The Six Emotion-Face Clock as a Tool for Continuously Rating Discrete Emotional Responses to Music

  • Emery Schubert
  • Sam Ferguson
  • Natasha Farrar
  • David Taylor
  • Gary E. McPherson
Part of the Lecture Notes in Computer Science book series (LNCS, volume 7900)

Abstract

Recent instruments measuring continuous self-reported emotion responses to music have tended to use dimensional rating scale models of emotion such as valence (happy to sad). However, numerous retrospective studies of emotion in music use checklist style responses, usually in the form of emotion words, (such as happy, angry, sad…) or facial expressions. A response interface based on six simple sketch style emotion faces aligned into a clock-like distribution was developed with the aim of allowing participants to quickly and easily rate emotions in music continuously as the music unfolded. We tested the interface using six extracts of music, one targeting each of the six faces: ‘Excited’ (at 1 o’clock), ‘Happy’ (3), ‘Calm’ (5), ‘Sad’ (7), ‘Scared’ (9) and ‘Angry’ (11). 30 participants rated the emotion expressed by these excerpts on our ‘emotion-face-clock’. By demonstrating how continuous category selections (votes) changed over time, we were able to show that (1) more than one emotion-face could be expressed by music at the same time and (2) the emotion face that best portrayed the emotion the music conveyed could change over time, and (3) the change could be attributed to changes in musical structure. Implications for research on orientation time and mixed emotions are discussed.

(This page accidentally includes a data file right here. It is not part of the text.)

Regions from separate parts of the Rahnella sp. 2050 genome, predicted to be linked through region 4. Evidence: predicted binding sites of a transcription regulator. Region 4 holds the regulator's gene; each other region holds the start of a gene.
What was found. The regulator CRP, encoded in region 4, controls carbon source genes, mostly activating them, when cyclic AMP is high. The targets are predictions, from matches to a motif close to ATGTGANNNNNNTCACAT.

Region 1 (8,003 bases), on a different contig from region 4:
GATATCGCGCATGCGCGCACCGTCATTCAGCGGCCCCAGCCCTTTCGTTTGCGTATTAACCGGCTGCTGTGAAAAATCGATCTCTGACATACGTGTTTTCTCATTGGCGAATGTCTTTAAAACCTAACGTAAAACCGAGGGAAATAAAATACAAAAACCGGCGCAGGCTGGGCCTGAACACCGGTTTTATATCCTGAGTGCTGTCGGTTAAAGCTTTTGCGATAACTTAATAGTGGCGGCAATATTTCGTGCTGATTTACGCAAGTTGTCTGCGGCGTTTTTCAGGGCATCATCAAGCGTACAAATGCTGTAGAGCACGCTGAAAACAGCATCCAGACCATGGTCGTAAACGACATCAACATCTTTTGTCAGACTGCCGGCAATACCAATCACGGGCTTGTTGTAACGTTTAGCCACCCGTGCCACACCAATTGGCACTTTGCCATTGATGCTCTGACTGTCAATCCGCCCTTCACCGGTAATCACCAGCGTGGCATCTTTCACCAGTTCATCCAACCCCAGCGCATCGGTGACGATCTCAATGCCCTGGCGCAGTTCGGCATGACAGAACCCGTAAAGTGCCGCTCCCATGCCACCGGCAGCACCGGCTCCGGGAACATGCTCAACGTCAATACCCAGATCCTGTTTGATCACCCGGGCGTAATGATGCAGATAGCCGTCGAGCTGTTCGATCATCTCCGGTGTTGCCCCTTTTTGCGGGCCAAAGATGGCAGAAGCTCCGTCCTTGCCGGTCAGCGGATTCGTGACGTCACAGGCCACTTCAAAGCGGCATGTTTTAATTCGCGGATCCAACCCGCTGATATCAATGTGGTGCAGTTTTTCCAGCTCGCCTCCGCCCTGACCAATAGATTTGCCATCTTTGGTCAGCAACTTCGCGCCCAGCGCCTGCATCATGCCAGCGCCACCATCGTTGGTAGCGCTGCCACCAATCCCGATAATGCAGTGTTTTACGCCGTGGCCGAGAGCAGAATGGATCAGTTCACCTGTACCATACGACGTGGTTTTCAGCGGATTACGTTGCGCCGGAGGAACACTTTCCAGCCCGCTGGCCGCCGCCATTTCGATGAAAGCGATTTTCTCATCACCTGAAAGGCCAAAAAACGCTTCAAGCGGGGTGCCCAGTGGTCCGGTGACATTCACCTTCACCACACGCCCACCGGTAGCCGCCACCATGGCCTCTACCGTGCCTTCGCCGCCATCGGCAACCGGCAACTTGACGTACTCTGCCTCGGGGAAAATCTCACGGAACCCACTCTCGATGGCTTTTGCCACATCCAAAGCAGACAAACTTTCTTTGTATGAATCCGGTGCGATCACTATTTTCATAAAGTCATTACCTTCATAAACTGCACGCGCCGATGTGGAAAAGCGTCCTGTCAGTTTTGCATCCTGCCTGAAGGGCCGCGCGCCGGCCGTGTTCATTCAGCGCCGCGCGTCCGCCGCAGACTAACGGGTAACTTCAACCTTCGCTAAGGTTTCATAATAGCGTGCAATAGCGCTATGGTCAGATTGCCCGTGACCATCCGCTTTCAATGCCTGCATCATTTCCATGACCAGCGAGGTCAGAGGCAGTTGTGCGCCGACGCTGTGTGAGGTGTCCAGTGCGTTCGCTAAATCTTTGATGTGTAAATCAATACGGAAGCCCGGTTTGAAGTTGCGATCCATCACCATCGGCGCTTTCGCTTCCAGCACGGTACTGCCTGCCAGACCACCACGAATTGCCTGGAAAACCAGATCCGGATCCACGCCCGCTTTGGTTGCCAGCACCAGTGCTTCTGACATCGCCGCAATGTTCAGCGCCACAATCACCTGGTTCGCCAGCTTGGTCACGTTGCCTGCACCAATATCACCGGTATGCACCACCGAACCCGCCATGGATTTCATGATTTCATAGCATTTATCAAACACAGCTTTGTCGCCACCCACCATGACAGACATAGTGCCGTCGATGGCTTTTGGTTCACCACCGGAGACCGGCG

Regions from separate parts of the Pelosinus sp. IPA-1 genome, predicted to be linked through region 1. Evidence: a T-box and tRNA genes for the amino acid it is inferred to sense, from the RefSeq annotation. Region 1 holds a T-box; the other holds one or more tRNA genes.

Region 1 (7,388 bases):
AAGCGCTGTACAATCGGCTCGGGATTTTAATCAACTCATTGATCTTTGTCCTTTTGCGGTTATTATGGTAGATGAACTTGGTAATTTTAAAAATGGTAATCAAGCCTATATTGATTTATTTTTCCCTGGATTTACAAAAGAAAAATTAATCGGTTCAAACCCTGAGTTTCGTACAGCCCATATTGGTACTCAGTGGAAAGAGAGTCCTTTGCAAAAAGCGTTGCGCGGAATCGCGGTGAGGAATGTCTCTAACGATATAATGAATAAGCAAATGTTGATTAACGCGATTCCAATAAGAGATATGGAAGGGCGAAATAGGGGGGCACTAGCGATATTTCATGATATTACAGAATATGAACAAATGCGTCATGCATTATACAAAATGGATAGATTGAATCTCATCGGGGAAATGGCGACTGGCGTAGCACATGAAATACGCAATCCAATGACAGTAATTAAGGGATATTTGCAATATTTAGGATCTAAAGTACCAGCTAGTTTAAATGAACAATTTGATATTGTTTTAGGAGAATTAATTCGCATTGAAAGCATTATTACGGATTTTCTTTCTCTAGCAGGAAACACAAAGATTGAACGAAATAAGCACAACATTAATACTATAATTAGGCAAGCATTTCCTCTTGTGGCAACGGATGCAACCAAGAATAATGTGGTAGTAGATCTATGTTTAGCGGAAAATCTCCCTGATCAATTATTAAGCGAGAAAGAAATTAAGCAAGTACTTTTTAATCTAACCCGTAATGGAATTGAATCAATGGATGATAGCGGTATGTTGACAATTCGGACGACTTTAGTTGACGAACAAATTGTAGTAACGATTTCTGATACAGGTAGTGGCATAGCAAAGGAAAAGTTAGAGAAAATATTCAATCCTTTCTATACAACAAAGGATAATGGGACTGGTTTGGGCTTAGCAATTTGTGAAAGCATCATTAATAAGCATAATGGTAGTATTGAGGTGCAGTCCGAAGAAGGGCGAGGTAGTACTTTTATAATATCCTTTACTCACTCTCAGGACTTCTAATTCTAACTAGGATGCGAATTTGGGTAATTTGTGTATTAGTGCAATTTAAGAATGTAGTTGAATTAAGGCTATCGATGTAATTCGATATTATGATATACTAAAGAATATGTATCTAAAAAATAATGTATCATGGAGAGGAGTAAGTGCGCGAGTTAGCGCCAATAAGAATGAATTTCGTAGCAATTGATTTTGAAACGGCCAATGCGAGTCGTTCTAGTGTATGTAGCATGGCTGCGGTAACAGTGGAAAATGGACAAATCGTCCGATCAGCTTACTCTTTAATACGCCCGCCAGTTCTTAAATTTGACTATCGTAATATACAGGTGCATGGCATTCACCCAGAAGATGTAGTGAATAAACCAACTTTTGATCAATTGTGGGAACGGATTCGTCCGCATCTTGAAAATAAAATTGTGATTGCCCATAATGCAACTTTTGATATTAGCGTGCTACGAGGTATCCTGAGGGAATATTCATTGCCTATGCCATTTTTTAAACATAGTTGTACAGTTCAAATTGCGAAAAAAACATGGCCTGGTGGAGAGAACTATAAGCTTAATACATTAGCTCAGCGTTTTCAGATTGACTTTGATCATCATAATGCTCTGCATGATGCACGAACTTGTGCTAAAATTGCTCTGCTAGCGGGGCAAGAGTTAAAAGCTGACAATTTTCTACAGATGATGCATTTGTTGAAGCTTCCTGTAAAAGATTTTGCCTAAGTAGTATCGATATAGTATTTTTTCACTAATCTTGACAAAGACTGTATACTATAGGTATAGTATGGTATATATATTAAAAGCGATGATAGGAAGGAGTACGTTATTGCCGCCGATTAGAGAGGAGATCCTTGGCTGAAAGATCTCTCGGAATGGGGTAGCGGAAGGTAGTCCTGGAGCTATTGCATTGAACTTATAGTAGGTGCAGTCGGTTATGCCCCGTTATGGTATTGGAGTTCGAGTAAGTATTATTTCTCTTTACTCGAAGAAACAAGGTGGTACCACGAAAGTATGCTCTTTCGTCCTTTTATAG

Keywords

Emotion in music continuous response discrete emotions time-series analysis film music 

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Copyright information

© Springer-Verlag Berlin Heidelberg 2013

Authors and Affiliations

  • Emery Schubert
    • 1
  • Sam Ferguson
    • 2
  • Natasha Farrar
    • 1
  • David Taylor
    • 1
  • Gary E. McPherson
    • 3
  1. 1.Empirical Musicology GroupUniversity of New South WalesSydneyAustralia
  2. 2.University of TechnologySydneyAustralia
  3. 3.Melbourne Conservatorium of MusicUniversity of MelbourneMelbourneAustralia

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